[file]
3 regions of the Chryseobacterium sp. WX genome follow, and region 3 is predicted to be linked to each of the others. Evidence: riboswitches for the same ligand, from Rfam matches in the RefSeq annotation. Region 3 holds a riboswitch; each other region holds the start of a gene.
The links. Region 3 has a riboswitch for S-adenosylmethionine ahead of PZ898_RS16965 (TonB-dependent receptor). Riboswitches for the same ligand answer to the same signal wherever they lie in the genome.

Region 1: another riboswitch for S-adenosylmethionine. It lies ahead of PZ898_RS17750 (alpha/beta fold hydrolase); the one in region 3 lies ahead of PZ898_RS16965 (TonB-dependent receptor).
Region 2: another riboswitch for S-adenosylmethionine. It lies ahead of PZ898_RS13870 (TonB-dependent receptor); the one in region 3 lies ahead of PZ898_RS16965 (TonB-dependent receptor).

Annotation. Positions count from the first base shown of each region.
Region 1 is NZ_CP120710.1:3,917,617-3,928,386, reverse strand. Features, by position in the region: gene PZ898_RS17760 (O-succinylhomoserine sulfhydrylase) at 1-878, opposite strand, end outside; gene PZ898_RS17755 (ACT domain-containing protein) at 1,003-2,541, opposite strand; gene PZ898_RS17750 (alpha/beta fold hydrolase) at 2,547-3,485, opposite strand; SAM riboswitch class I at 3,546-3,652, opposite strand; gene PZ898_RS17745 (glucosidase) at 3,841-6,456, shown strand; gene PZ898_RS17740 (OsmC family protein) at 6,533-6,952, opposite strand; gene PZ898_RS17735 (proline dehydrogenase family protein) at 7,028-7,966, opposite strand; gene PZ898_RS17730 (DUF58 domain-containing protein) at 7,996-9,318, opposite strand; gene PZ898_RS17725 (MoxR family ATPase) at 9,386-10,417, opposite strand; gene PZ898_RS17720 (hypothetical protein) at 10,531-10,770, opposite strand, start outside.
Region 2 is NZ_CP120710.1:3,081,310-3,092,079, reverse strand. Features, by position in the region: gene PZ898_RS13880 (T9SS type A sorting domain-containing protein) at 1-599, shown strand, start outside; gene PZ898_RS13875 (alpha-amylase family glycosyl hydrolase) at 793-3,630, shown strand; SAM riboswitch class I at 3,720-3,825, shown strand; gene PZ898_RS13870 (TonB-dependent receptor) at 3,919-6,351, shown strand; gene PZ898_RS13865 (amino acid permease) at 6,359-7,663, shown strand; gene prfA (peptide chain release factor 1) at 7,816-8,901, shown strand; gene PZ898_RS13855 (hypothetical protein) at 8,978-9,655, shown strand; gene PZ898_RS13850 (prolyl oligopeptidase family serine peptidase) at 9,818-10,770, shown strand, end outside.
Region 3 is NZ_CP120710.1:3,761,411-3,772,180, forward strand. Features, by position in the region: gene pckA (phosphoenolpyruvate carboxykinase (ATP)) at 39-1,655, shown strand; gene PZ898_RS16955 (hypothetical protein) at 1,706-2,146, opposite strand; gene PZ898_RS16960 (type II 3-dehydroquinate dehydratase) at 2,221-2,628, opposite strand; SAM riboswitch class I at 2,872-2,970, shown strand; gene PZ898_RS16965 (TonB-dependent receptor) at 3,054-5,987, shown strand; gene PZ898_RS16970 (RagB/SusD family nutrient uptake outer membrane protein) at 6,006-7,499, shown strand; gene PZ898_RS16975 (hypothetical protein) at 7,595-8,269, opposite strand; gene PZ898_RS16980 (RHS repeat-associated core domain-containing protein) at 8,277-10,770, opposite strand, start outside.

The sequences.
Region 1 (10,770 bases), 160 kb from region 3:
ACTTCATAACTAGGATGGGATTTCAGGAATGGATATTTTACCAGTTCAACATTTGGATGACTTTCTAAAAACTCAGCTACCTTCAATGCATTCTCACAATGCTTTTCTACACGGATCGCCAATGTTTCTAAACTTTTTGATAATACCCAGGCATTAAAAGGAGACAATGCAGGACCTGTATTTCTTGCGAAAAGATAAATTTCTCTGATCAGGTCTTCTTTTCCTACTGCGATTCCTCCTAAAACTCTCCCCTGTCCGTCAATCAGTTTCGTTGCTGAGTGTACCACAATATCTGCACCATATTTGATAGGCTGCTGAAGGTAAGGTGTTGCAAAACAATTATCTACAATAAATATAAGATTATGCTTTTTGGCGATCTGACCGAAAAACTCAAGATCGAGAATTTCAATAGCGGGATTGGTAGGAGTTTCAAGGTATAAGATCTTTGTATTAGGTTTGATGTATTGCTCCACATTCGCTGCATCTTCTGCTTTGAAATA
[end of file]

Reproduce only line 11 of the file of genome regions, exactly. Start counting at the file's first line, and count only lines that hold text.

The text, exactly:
ACTTCATAACTAGGATGGGATTTCAGGAATGGATATTTTACCAGTTCAACATTTGGATGACTTTCTAAAAACTCAGCTACCTTCAATGCATTCTCACAATGCTTTTCTACACGGATCGCCAATGTTTCTAAACTTTTTGATAATACCCAGGCATTAAAAGGAGACAATGCAGGACCTGTATTTCTTGCGAAAAGATAAATTTCTCTGATCAGGTCTTCTTTTCCTACTGCGATTCCTCCTAAAACTCTCCCCTGTCCGTCAATCAGTTTCGTTGCTGAGTGTACCACAATATCTGCACCATATTTGATAGGCTGCTGAAGGTAAGGTGTTGCAAAACAATTATCTACAATAAATATAAGATTATGCTTTTTGGCGATCTGACCGAAAAACTCAAGATCGAGAATTTCAATAGCGGGATTGGTAGGAGTTTCAAGGTATAAGATCTTTGTATTAGGTTTGATGTATTGCTCCACATTCGCTGCATCTTCTGCTTTGAAATA